Concentric-zone theory - A theory of urban growth devised by Ernest Burgess that sees growth in terms of a series of rings radiating from the central business district.

Conflict perspective - A sociological approach that assumes that social behavior is best understood in terms of conflict or tension between competing groups. Conformity - Going along with peers-individuals of our own status, who have no special right to direct our behavior.

Contact hypothesis - An interactionist perspective which states that in cooperative circumstances, interracial contact between people of equal status will reduce prejudice.

Content analysis - The systematic coding and objective recording of data, guided by some rationale.

Control group - The subjects in an experiment who are not introduced to the independent variable by the researcher.

Control theory - A view of conformity and deviance that suggests that our connection to members of society leads us to systematically conform to society's norms.

Control variable - A factor that is held constant to test the relative impact of an independent variable.

Corporate welfare - Tax breaks, direct payments, and grants that the government makes to corporations.

Correlation - A relationship between two variables in which a change in one coincides with a change in the other.

Correspondence principle - A term used by Bowles and Gintis to refer to the tendency of schools to promote the values expected of individuals in each social class and to prepare students for the types of jobs typically held by members of their class.

Counterculture - A subculture that deliberately opposes certain aspects of the larger culture.

Crime - A violation of criminal law for which some govenmental authority applies formal penalties.

Cross-tabulation - A table that shows the relationship between nor or more variables.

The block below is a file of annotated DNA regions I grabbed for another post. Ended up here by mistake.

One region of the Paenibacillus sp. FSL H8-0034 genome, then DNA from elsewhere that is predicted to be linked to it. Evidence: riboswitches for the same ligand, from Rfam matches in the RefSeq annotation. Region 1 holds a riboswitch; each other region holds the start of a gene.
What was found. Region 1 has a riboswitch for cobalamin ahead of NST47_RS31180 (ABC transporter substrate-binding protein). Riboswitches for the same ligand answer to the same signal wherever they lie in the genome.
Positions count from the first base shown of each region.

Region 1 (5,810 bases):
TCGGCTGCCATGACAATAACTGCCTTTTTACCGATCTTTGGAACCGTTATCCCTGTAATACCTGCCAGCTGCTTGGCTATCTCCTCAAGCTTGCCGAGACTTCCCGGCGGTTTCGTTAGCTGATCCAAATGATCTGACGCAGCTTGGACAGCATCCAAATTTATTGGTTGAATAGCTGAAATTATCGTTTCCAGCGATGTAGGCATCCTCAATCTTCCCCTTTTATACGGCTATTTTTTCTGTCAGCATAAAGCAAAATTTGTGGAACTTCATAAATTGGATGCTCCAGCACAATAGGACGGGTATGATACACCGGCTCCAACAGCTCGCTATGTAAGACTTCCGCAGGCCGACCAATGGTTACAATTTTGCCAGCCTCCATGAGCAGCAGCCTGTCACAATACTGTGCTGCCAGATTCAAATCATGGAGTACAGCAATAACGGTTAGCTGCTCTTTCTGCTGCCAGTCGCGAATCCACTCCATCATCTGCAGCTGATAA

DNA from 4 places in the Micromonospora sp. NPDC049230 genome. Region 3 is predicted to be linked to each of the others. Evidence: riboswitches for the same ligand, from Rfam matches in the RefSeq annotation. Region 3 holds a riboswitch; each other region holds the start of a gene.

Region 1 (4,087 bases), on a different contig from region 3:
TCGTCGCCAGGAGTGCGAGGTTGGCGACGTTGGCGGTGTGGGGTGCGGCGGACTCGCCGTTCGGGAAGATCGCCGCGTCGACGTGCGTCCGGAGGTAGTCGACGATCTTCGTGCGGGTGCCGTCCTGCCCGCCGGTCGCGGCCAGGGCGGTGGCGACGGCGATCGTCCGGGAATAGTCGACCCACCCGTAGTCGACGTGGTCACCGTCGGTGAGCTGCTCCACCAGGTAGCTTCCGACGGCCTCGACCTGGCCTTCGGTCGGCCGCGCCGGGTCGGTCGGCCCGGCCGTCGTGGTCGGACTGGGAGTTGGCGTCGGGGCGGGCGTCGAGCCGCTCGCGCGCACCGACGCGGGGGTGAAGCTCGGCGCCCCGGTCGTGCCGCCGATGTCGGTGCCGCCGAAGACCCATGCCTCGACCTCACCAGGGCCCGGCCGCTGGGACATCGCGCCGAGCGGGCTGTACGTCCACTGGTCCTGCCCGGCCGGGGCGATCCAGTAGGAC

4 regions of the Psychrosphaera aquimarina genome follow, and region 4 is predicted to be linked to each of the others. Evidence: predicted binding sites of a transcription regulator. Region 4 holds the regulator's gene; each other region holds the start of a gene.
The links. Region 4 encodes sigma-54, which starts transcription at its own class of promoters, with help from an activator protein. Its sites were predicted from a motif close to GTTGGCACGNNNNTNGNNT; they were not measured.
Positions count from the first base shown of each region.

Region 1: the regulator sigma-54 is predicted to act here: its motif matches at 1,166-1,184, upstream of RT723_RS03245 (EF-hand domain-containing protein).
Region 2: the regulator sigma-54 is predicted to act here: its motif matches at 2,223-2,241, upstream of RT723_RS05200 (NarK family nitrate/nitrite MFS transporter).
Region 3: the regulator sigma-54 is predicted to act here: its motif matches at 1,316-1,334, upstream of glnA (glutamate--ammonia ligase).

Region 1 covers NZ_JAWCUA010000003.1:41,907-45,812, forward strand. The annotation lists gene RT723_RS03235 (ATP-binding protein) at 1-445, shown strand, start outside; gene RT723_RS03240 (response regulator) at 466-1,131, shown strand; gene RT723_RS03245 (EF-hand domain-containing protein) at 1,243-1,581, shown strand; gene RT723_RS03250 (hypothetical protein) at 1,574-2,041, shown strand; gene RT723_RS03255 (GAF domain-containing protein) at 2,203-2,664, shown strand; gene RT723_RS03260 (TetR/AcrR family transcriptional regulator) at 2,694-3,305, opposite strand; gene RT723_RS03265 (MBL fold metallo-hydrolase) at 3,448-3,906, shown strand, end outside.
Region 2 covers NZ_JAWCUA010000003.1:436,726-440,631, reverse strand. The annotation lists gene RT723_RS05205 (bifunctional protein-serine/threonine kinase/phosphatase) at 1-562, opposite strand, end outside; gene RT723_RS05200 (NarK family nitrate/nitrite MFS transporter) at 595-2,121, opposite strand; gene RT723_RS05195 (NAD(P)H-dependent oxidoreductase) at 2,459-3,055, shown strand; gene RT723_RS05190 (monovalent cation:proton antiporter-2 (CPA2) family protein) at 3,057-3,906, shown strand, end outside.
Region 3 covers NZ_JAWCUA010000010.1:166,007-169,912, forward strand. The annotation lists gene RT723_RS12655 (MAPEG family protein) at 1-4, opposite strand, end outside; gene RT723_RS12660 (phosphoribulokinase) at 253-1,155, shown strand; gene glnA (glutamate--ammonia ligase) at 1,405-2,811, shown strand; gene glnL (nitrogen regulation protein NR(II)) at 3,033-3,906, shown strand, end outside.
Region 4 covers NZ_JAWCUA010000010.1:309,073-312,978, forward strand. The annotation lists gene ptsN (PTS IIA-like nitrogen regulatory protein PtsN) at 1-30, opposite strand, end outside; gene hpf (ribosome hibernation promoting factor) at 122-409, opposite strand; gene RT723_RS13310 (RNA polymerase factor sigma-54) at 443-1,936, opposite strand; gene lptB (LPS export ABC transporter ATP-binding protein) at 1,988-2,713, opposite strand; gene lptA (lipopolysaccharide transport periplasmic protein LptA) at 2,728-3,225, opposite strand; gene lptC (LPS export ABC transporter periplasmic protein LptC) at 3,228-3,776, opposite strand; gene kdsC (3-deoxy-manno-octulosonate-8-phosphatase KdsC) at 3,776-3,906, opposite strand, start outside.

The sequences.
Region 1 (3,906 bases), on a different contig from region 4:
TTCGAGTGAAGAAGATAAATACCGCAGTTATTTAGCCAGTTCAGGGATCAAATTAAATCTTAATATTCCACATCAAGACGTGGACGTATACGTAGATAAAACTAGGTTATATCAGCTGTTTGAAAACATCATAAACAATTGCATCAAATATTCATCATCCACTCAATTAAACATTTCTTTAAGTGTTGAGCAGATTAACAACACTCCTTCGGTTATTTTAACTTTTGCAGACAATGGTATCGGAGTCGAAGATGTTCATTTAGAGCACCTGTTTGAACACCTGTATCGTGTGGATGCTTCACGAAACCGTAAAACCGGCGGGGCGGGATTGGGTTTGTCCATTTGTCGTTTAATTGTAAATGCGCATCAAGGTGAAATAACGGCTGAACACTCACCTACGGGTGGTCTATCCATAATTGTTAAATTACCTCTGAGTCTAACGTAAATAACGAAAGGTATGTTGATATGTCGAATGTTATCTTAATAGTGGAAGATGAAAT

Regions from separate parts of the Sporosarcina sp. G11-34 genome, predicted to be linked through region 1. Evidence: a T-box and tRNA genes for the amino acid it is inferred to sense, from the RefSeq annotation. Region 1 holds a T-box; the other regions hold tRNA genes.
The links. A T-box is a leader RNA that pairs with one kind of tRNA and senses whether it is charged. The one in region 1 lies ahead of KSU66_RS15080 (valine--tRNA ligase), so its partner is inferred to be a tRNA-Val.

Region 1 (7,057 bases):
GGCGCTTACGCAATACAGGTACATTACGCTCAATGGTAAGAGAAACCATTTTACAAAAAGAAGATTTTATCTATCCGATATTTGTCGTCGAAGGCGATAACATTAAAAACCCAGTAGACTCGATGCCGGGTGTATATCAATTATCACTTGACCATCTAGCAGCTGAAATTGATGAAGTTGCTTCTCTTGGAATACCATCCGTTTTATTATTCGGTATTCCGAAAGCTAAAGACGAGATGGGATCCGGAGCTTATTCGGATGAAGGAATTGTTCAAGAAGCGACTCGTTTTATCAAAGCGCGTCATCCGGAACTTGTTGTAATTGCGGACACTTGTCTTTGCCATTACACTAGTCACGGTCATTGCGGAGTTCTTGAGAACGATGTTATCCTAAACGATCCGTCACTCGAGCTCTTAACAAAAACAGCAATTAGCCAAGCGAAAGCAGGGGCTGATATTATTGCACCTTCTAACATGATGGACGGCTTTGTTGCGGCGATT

Crowd - A temporary gathering of people in close proximity who share a common focus or interest.

Cultural relativism - The viewing of people's behavior from the perspective of their own culture.

Culture - The totality of learned, socially transmitted customs, knowledge, material objects, and behavior.

Deindustrialization - The systematic, widespread withdrawal of investment in basic aspects of productivity, such as factories and piants.

Dependency theory - An approach that contends that industrialized nations continue to exploit developing countries for their own gain.

Deviance -Behavior that violates the standards of conduct or expectations of a group or society.

Dominant ideology - A set of cultural beliefs and practices that helps to maintain powerful social, economic, and political interests.

Downsizing - Reductions taken in a company's workforce as part of deindustrialization.

Dysfunction- An element or process of a society that may disrupt social system or reduce its stability.

Economic system - The social institution through which goods and services are produced, distributed, and consumed.

Elite model - A view of society as being ruled by a small group of individuals who share a common set of political and economic interests.

Ethnic group - A group that is set apart from others primarily because of its national origin or distinctive cultural patterns.